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News Corporation (NWSA)
Deutsche Bank's DbAccess 21st Annual Media and Telecom Conference
March 05, 2013 8:40 am ET
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So we're going to get started, if everyone can have a seat, with our next presentation this morning. So very pleased to have with us Chase Carey, Deputy Chairman, President and COO of News Corporation. So we're sticking with 3 titles so far, same as last time.
Kind of down to 2, but yes.
Thanks for coming.
Nice to be here.
So last year, we did a deep dive into the company structure and the cable network outlook, it was a focus. I think we'll cover the breadth of the company this year, so a little bit broader. But I did want to start same place as last year, with structure. Given the upcoming split, what are the steps yet to be completed to separate Publishing from FOX, and will it still be completed by this June?
Everything's pretty much on schedule. I mean, most of that steps I'd call better as sort of more of a process than substance, and I think probably falling into 2 camps: sort of the tax rulings we need for various places; and the regulatory process that we need to follow through vis-à-vis shareholders and the like. But everything is largely on track. We're still shooting for June, and everything seems to be falling in place.
So how do you think about the new Publishing stock? How would you sort of characterize how you think investors will look at that company and those businesses?
I think in -- I'm not going to sort of speculate to where it'll trade, but a lot of -- to some degree, I think increasingly, there's a recognition that the company has -- is more than simply the newspaper group, and that's not a negative comment about the newspaper group, but it really is a broad-based Australian multimedia company that is in television, video, digital and publishing, so it's sort of a broad-based Australian multimedia business, and then really, a global publishing business in books and newspapers that I think really represents unique strengths in terms of franchises, unique strengths in terms of scale and particularly some unique assets that have the potential to really build exciting businesses in a digital age. And I guess if you sort of think of Dow Jones, the Wall Street Journal is, in particular, being businesses that really have the potential to really generate unique proprietary information and data in an age -- in a digital age where essentially, unique information is going to be more valuable than ever. So I do think that, that business, as it gets out there, have potential to really build some interesting businesses. And for those who believe, which we do, that uniquely branded news, quality-branded news has a real long-term future, I guess it's a company that can be exciting for people and take advantage again of its scale, its brands and its franchises, as well as some of the assets that probably aren't -- don't get as much -- don't get talked about as much, particularly in the Australian multimedia area.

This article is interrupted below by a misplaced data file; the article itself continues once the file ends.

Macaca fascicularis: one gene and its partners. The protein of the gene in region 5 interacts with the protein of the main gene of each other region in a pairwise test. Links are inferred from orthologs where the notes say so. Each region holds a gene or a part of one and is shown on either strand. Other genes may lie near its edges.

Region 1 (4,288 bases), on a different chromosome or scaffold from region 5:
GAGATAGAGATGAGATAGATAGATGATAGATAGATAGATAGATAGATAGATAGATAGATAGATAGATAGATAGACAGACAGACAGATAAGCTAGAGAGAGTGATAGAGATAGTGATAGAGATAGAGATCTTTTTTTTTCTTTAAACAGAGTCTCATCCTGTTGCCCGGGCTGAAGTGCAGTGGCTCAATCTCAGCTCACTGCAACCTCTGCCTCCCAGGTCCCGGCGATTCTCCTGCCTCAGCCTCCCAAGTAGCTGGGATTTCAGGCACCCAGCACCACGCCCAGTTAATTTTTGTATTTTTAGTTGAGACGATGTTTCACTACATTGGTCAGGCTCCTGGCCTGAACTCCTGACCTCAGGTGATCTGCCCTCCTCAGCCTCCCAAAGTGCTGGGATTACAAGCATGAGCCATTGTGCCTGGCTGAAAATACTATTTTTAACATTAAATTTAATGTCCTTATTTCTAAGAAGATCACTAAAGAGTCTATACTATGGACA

The -- we're $2.5 billion in cash. I think there was some press speculation around $3 billion. Are we in the ballpark in terms of what the balance sheet might look like at News Corp. coming out the gate?
I'm not to get into the specifics of the balance sheet. I think actually, this month, we'll have some filings that provide visibility people have been looking for in a number variance like that. What I would say with this, I think we feel both these businesses have really exciting futures. We think it's important they both have balance sheets that enable them to fulfill the opportunities they have to build exciting long-term businesses.
How should -- if shareholders of News Corp are going to get News Corp. and FOX shares, how should investors today think about how capital might be deployed at News Corp. once it's split off at the Publishing company?
At the Publishing company? I think it is really going to be -- I mean, I think it'll be a well-capitalized business. And I think it'll be deployed opportunistically. I don't think it's a business that would be viewed as having necessary holes in it, but I think it's a business where they think there will be -- they believe, we believe -- I guess today, it's still we -- believe there'll be opportunities to grow exciting businesses. And I think we've always believed we should build over -- build rather than buy, although in some places, they're probably in businesses in the publishing side, in books and newspapers that have a degree of -- degrees of maturity that sort of would bode for potential consolidation in places. So I think you -- when you look at those businesses, they are businesses one could argue where we create value out of consolidation. But they're a leader. I mean, they're a unique leader in those places, and I think they'll -- with those franchises, I think they believe there'll be opportunities for them to build and grow exciting businesses and I think largely probably focused on digital media. There's no question that in the Publishing side, the business is clearly going to continue to gravitate from a print format to a digital format. It doesn't mean there won't be printed products for a long time, but the growth and the energy will really come out of digital side of those franchises.